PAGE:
The iPhone and iPod touch are, in many ways, the replacement for the little spiral-bound notepad that some of us used to carry around to capture reminders and ideas. The build-in Notes application works as a nice notepad, but it doesn't allow sorting of lists, and syncing to your Mac via MobileMe and Mail can be problematic.
I've tried a handful of other notepad apps, but none of them have provided the simplicity of Notes with the power of cloud syncing. SimpleNote [US$1.99, iTunes Link] is an inexpensive app that is a worthy replacement for Notes. Launching the app, you're greeted with a very simple user interface into which you can type your notes. There's nothing new and different there, of course. Opening the options for the app indicates that you can set up a free account for the online web app and turn on web syncing.
It's the ability to sync with the SimpleNote website that provides much of the power of the app. Through that site, you can either paste lists or notes from your Mac and have them appear on the iPhone moments later, or take the notes you've created while on the road and move them to your Mac.
The developers of SimpleNote have made their API available for free, and a number of Mac and PC applications are now available to eliminate the need to log into the SimpleNote website. I tried several of the Mac programs to see how they worked. The first, JustNotes from SelfCoded, shows a lot of promise. It brings up a small transparent window with note area upon clicking a menu bar icon, then displays the notes that are currently in your SimpleNote account. It's still in beta, and I ran into some issues when deleting notes from the iPhone app -- they wouldn't automatically disappear from the Mac as they should have.
Developer Alex Payne has created a website for backup and export of SimpleNote data. His free website exports your notes into plain text, CSV, JSON, XML, YAML, and Evernote archive formats. Fletcher Penney has developed a Perl script for synchronizing a folder of text files with SimpleNote. As with many of these "aftermarket apps,", SimplenoteSync is free, but a donation is suggested if you use the software.
SNYS (SimpleNote Yojimbo Sync) is another handy script for syncing notes between Yojimbo (US$39, from Bare Bones Software) and SimpleNote on the iPhone. While I have not had a chance to try out SNYS, it could be a great interim solution for Mac fans who are stymied by the lack of a iPhone version of Yojimbo.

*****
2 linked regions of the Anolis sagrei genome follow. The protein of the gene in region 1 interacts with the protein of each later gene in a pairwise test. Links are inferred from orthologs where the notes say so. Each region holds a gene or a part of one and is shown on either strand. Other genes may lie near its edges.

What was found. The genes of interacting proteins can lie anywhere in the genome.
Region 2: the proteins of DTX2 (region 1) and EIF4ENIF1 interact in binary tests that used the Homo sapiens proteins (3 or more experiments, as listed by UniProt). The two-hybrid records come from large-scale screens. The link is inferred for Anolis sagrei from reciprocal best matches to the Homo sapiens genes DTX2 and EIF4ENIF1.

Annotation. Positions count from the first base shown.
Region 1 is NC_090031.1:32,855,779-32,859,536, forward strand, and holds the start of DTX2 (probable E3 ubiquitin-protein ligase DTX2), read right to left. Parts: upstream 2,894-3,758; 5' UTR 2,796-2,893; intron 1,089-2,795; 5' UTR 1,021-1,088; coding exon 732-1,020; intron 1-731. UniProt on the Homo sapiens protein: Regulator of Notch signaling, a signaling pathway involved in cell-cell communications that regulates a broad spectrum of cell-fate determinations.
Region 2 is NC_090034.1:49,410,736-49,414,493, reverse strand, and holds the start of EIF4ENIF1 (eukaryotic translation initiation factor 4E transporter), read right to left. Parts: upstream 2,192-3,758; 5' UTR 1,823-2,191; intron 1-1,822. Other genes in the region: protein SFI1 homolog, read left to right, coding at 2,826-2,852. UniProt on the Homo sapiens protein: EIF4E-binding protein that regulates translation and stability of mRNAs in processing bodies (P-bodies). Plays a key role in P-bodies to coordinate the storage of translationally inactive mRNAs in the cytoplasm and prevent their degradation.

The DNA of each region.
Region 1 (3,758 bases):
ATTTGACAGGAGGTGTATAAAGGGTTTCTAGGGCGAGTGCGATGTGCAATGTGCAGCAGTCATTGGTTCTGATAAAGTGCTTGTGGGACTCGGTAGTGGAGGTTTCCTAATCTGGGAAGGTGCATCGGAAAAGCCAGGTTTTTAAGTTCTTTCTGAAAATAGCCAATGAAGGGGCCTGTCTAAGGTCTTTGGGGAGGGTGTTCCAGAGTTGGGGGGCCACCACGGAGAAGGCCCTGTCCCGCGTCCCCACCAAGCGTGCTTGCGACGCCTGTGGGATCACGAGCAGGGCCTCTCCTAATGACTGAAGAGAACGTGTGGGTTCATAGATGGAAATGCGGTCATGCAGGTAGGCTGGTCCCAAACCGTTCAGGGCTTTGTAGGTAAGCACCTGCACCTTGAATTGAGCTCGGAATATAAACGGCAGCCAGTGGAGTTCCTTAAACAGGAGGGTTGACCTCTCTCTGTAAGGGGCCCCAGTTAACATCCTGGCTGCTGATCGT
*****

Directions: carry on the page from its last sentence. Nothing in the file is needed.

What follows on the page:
If you're a user of the Habari blogging platform, there's a plugin to allow you to use SimpleNote as an iPhone blogging tool.
In comparison to the other note apps that are available for iPhone, I'd say that WriteRoom for iPhone [US$4.99, iTunes Link] probably comes the closest to SimpleNote in terms of usability and functionality. It syncs with WriteRoom.ws, and like SimpleNote it provides the ability to write and edit notes in landscape mode. Both apps also provide support for TypeExpander Touch [US$4.99, iTunes Link], allowing you to create abbreviations for long snippets of text. WriteRoom for iPhone does provide full-screen editing, something that isn't available with SimpleNote.
All other things being somewhat equal, I would still choose SimpleNote over WriteRoom because of the price -- it's $3 cheaper -- and the fact that it just works simply and quickly. If it's just Wi-Fi syncing that you're looking at, I'd suggest looking at Tapbots' new PasteBot app [US$1.99, iTunes Link] or Erica Sadun's PasteCatcher, a bargain at just US$0.99 [iTunes Link].
For those of you who want to be able to do syncing of notes "in the cloud" from any place you have a data connection, SimpleNote is a bargain and a great addition to your iPhone. Be sure to check out the gallery below for some screenshots from SimpleNote and the JustNotes Mac application.